The method periodically may continue to survey data of the not-yet-displayed fields to determine whether responsive data has become available (box 240) and may supplement the rendered display as it becomes available (box 250). Even before the rendered display is fully supplemented, interactive controls of the display may be fully functional, which permits the operator to navigate away from the page as desired. The display method of the foregoing embodiments can be particularly advantageous when an operator merely needs to read readily available information from a page (such as customer contract information) or when the operator reached the rendered page merely in an effort to navigate past it to reach some other rendered page that was the operator's intended destination.
In an embodiment, designers of user interfaces may mark fields as either immediately displayable or not as part of their definitions of individual rendered pages. In such an embodiment, the user interface components of thin clients may review the markings in page definitions to determine which fields to display immediately and which to defer. Alternatively, the identification of immediately displayable/not-immediately displayable fields may be determined by interpolation of data calls made from business object data. Calls that are direct reads of business object data may be considered immediately displayable. Calls that involve computation from two or more elements of business object data may be considered not immediately displayable.
While the rendered page is active, the thin client device may perform background processing of data calculations or other operations of marked field data as specified in its calculation queue (box 335). As data becomes available for individual page fields (box 340), the thin client may supplement the rendered page to include the new data (box 345). Background processing may continue until it completes or until an operator enters a navigation command which causes the user interface to navigate to another page.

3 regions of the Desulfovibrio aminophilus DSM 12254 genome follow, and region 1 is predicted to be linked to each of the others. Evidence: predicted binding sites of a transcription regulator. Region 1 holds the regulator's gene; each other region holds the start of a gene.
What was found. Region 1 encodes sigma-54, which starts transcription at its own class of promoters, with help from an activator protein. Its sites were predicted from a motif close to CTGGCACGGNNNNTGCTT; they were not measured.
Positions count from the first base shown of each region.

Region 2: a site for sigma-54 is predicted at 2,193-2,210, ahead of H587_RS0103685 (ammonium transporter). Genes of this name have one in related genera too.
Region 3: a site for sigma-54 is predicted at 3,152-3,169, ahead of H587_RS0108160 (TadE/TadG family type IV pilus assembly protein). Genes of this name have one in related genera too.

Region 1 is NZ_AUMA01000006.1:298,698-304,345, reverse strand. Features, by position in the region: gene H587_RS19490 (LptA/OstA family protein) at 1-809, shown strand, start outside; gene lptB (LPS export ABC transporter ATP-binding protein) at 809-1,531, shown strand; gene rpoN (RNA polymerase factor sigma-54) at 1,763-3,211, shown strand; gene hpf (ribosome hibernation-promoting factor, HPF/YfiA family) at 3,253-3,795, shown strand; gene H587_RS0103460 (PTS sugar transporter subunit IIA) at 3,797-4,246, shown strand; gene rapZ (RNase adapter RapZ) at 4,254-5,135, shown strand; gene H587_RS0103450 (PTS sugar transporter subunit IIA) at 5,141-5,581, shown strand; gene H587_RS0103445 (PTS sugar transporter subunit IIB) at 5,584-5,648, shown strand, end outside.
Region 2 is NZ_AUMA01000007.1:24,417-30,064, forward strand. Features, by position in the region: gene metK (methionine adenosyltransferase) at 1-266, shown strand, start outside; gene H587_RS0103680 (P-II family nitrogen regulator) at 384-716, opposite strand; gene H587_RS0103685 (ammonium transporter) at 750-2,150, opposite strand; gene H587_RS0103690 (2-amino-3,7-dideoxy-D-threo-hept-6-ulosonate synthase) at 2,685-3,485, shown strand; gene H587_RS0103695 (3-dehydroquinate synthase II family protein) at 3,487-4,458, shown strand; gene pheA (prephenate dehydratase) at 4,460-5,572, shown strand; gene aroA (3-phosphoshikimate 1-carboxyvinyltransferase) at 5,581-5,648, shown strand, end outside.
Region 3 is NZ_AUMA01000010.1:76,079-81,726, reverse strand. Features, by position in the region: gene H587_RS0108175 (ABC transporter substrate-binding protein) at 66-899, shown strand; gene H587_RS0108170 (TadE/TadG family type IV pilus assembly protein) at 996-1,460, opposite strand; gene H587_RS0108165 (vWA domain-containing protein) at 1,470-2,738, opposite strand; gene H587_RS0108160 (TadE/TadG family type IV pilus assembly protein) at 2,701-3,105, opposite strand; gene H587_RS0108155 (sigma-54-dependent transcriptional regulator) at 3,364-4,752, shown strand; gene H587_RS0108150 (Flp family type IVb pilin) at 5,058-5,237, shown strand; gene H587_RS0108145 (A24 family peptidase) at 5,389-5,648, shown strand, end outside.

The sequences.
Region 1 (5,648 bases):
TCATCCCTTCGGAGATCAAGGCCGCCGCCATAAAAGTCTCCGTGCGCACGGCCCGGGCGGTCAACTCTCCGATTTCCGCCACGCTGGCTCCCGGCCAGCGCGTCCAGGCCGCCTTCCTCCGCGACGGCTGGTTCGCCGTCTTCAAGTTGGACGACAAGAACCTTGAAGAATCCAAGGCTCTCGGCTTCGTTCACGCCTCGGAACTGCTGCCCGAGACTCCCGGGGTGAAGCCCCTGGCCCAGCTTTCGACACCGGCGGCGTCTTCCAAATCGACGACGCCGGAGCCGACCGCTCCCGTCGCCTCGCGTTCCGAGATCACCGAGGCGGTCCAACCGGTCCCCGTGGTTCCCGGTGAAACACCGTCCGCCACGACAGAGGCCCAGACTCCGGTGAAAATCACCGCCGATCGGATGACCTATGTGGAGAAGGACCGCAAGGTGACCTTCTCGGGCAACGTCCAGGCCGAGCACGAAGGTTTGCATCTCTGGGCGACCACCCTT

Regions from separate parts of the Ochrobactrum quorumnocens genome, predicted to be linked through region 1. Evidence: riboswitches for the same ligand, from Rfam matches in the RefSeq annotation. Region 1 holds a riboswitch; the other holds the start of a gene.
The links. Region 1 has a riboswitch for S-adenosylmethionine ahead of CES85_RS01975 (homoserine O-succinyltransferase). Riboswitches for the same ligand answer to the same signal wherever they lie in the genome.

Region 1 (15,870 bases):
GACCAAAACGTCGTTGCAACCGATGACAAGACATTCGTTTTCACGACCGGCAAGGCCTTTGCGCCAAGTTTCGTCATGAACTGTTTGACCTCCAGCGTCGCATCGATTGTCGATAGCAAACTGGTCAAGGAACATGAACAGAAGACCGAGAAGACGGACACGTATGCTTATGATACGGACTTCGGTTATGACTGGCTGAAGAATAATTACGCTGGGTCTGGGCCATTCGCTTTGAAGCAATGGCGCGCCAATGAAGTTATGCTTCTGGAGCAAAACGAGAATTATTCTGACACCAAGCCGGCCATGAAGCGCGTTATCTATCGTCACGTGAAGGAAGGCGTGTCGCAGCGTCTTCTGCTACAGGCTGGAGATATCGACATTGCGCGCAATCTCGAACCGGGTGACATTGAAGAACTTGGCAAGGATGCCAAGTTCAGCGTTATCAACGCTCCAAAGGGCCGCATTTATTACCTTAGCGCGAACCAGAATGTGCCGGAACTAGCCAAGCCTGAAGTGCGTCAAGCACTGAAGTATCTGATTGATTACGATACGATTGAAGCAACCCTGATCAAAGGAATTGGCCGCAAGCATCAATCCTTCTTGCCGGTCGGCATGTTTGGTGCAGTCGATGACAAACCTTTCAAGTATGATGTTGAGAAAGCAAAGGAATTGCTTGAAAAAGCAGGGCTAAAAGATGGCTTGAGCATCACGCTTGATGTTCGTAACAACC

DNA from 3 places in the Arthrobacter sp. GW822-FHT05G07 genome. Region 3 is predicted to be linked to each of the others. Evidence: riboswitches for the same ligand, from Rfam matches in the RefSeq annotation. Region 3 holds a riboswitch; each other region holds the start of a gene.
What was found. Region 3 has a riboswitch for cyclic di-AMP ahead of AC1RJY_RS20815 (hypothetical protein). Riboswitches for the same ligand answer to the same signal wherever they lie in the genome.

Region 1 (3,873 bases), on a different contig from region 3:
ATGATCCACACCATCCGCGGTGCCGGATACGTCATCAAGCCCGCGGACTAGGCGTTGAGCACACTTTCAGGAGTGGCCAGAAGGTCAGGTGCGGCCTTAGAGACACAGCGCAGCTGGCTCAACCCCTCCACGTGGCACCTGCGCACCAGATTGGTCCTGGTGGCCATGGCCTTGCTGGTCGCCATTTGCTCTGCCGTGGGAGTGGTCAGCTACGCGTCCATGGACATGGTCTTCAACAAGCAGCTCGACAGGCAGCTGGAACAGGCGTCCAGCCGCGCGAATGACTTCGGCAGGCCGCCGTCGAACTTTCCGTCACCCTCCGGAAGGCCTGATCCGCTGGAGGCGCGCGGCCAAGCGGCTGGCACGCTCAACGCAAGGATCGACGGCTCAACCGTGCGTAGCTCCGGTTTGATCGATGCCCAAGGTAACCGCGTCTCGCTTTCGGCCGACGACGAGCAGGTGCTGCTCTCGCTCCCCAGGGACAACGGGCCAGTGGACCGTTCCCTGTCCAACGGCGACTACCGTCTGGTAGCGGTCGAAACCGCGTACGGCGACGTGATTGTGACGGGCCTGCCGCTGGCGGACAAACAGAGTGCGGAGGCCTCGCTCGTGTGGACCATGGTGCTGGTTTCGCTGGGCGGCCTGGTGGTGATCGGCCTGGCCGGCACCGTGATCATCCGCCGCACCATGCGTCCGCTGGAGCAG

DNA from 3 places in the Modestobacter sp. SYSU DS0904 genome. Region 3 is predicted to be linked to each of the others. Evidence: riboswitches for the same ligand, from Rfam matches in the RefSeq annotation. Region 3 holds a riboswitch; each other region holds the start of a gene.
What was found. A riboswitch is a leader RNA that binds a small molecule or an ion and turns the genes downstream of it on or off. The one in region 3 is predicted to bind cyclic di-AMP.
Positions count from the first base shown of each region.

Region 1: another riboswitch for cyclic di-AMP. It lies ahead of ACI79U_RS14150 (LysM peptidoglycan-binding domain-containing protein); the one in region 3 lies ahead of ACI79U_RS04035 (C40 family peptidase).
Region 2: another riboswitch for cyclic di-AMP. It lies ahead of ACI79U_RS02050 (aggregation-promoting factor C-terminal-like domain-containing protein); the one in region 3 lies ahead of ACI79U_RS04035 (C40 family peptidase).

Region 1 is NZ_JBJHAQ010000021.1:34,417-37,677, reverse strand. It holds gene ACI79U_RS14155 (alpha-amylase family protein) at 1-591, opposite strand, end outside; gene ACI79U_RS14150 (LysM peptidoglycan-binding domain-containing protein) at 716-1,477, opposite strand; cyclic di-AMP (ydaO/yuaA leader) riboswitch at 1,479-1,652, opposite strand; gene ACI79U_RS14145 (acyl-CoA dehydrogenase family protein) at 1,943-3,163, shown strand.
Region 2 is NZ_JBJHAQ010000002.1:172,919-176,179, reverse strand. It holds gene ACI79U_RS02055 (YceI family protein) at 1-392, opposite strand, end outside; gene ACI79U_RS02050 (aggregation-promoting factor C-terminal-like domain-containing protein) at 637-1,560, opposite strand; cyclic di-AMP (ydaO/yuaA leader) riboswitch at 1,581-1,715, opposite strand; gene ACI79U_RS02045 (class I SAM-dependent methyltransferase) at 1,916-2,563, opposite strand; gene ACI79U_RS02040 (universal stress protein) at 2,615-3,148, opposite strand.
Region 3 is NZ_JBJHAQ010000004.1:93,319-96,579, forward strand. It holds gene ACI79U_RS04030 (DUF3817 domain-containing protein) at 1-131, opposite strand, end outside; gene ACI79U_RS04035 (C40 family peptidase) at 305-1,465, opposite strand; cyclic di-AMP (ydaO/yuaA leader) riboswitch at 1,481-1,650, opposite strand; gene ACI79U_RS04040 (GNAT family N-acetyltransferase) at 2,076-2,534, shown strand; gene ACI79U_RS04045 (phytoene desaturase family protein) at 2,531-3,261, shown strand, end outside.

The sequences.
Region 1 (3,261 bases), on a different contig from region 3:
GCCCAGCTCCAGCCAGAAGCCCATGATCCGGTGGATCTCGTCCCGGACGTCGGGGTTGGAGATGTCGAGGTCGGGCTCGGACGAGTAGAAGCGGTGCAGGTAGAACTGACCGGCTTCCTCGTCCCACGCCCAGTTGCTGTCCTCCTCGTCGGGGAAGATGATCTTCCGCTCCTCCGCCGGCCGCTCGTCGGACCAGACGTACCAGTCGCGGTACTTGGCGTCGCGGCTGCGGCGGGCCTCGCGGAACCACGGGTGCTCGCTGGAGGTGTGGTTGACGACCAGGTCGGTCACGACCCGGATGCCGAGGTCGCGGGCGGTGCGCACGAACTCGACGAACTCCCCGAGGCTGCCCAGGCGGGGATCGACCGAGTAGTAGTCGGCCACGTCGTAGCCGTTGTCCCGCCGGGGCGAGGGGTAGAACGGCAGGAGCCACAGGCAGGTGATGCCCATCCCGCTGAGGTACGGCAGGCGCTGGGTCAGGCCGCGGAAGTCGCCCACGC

In some implementations, separate pages may share common field content. For example, in a customer relationship management (CRM) application, multiple pages may include aggregate computations of a customer's pending orders, outstanding invoices or purchasing trends. According to an embodiment of the present invention, when an operator navigates from a first page to a second page and the method determines at box 315 that a particular field is marked, the method further may determine if data of the marked field is already in queue or already available (box 350). If the data is already available, perhaps by being calculated for use in the immediately preceding page, the field may be scheduled for immediate display in box 320. If the data is already in queue, the method may advance to box 310. Otherwise, the method may advance to box 325 as previously described.
In an embodiment, after all fields have been considered in boxes 310-325 and 350, the method may flush the calculation queue of all fields that are not related to a present page being rendered (box 355). Thus, carryover calculations that were relevant to a preceding page but are no longer relevant to a current page being displayed may be terminated.
When the timer expires, the thin client may issue a second request 460 to the server to obtain the remaining data. The server may determine whether other responsive data is available (470) and, if so, it generates a new page populated by the immediately-available data and the newly-calculated data. If not, the server may generate a response 490 that causes the thin client to re-initialize the countdown timer. To simplify operation at the thin client, the response 490 may (but need not) include a duplicate copy of the most recently delivered page. The thin client may repeat its management of the timer and requests for supplementary information until all data becomes available or until the user navigates away from the rendered page.
Several embodiments of the invention are specifically illustrated and/or described herein. However, it will be appreciated that modifications and variations of the invention are covered by the above teachings and within the purview of the appended claims without departing from the spirit and intended scope of the invention.
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|Mar 29, 2007||AS||Assignment|
Owner name: SAP AG, GERMANY
Free format text: ASSIGNMENT OF ASSIGNORS INTEREST;ASSIGNORS:KUMAR NARAYANAN, AJIT;SINGH, UMA KANT;REEL/FRAME:019086/0892
Effective date: 20070307
|Aug 26, 2014||AS||Assignment|
Owner name: SAP SE, GERMANY
Free format text: CHANGE OF NAME;ASSIGNOR:SAP AG;REEL/FRAME:033625/0334
Effective date: 20140707
|Oct 23, 2014||FPAY||Fee payment|
Year of fee payment: 4